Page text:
The iSeries control platform, DRi, was purpose-built for integration with current and future technologies and advanced control solutions. In this case, Dyno Nobel’s blast optimization software solution, E2, automatically accesses and uses measure while drilling (MWD) data. That data is captured at 5-cm intervals by iSeries rigs: the DR410i, DR412i, DR413i, DR416i, and Leopard DI650i drilling rigs. The data is transmitted to the MySandvik OnSite or Productivity solutions.

The E2 system assimilates data from smart drills and geologic models to optimize blast energy. Users can then custom
load each pattern, as well as the individual holes, according to geologic conditions and desired PF. (Photo: Dyno Nobel)
A script for the MySandvik Online Application Programming Interface “copies the MWD data for each hole within each drill pattern and arranges the information for Dyno Nobel to access,” Harris said. “The customer accesses the data through the E2 system,” he said. Using E2, the customer completes “a sanity check to ensure that the data is accurate and that there aren’t any malfunctioning sensors on the drill rig,” he said. “The data is then processed through the ?E2 Rock Hardness algorithm, which calculates the overall hardness of the hole and hardness at various depths of the hole.” That data is fed to the E2 Preload application “so that the pattern-loading instructions can be created,” Harris said. “Lastly, the blast-loading plan is sent directly to the DynoLogix bulk truck control system, which allows Dyno Nobel to match explosive energy to where it’s needed in the rock mass.”

The cooperation between the two suppliers on horizontal integration was driven mostly by shared priorities. “This integration with Dyno Nobel was done first because of a visionary customer and a great collaborator in Dyno Nobel,” Harris said. “We all saw a need and worked together to deliver a solution,” he said. “Just as our APIs are available to all of our customers, Dyno Nobel’s solutions are available to all of their customers.” Sandvik’s iSeries rigs have multiple active integration options. And, for Sandvik, the collaboration with Dyno Nobel for horizontal integration is one of many. “We have active onboard collaborations with fleet management systems to provide machine positioning, status, and productivity information,” Harris said. “In addition, we are currently working with a customer regarding an integration to improve their blasting efficiency.”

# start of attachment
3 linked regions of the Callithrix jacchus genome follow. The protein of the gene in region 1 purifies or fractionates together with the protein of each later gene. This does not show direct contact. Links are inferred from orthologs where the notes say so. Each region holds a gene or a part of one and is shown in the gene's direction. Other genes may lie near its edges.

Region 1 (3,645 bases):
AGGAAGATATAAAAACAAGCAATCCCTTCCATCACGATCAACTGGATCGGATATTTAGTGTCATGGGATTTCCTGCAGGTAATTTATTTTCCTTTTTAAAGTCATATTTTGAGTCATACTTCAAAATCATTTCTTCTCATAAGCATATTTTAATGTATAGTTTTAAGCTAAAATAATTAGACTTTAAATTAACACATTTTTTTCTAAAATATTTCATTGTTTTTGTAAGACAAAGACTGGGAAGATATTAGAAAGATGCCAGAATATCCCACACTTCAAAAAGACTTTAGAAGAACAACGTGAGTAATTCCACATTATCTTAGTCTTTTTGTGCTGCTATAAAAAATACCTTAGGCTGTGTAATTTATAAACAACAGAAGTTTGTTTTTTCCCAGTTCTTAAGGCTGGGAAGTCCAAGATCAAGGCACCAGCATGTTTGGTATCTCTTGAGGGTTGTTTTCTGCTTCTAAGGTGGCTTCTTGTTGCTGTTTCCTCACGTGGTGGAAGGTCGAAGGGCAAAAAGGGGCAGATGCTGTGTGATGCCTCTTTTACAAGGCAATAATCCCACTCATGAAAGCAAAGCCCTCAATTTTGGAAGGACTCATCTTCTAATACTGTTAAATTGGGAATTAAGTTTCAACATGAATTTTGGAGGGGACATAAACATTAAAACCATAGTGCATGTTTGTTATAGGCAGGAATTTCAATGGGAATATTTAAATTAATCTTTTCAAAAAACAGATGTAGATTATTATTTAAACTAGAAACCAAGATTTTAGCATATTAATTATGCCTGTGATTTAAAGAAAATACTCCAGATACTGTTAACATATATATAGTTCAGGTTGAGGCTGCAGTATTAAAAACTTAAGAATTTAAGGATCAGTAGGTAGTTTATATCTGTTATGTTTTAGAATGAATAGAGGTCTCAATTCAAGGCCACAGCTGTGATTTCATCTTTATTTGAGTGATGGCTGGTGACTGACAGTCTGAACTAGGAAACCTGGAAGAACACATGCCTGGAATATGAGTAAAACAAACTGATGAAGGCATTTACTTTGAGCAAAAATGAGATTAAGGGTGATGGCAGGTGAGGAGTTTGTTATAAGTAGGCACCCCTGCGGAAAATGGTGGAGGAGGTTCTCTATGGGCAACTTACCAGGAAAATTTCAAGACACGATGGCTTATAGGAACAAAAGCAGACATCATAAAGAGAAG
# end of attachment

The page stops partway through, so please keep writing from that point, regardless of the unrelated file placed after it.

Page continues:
Sandvik iSeries rigs support “thirdparty planning solutions pulling information to assist customers with planned versus actual variance tracking,” he said. “We have found over the years that, with each new customer, a new opportunity for integration and improving efficiency is born.”

Therefore, Sandvik is seeking similar partnerships on horizontal integration with other blasting solutions suppliers. “Sandvik’s ultimate goal is to provide solutions that create value for the mining industry,” Harris said. “If we have a customer with a different blasting supplier and each party is willing to collaborate, let’s work together to create a fantastic solution,” he said. “Whether it is for blasting improvements, operational efficiency, or preventive rig health initiatives, Sandvik is always willing to sit down and discuss solutions with customers and third-party solution providers.” Through such partnerships, “we are looking at developing many solutions to revolutionize day-to-day operations.”

Modelling Software Predicts Outcomes
An expert at Austin Powder said Paradigm software is uniquely a pure-play drill-and-blast modeling software solution. “Paradigm software is completely focused on the drilling and blasting phase of mining, whereas other offerings may include some blast design and analysis features,” said Alan Romphf, global blast engineering manager.

“Paradigm is a state-of-the-art blast design and engineering modeling package,” he said. “It can be used for everything from complicated blast designs where outcomes are critical to simple blast timing designs and everything in between.” Paradigm can be used during the design phase “to predict and analyze various blasting outcomes such as flyrock, vibration, drilling accuracy, fragmentation, and wall damage,” Romphf said. “Using Paradigm, mining engineers can significantly enhance their ability to design blasts, improving operational efficiency, reducing costs, and creating safer working conditions.”

A 3D flyrock shroud generated with Paradigm shows flyrock potential for the
blast from both the face and bench levels in yellow. The red curve indicates
terrain intersections; the pink area indicates the expected bulk muck movement
perimeter. (Image: Austin Powder)
Features include 3D textured terrain integration. “Paradigm users can design blasts using textured terrain modeling, allowing the blast designer to examine the material’s apparent geological features,” he said. The suite of blasting models includes “ground vibration, air overpressure, near-field damage, muckpile perimeter, flyrock range and risk calculator, and blast fragmentation prediction.”

The models can be used to improve safety. “The models within Paradigm are field-proven and are continually being reviewed and refined,” Romphf said. “Paradigm’s Sweetspot and Vibration footprint models have been used to extract previously compliance-locked resources and reduce environmental impacts from blasting worldwide.” The flyrock model can be used to “assess the potential range of flyrock and the probability of something within a specified area being struck by flyrock,” he said. “Paradigm’s flyrock model improves safety by allowing engineers to better determine clearance areas before firing the blast, considering the blast design and terrain effects.”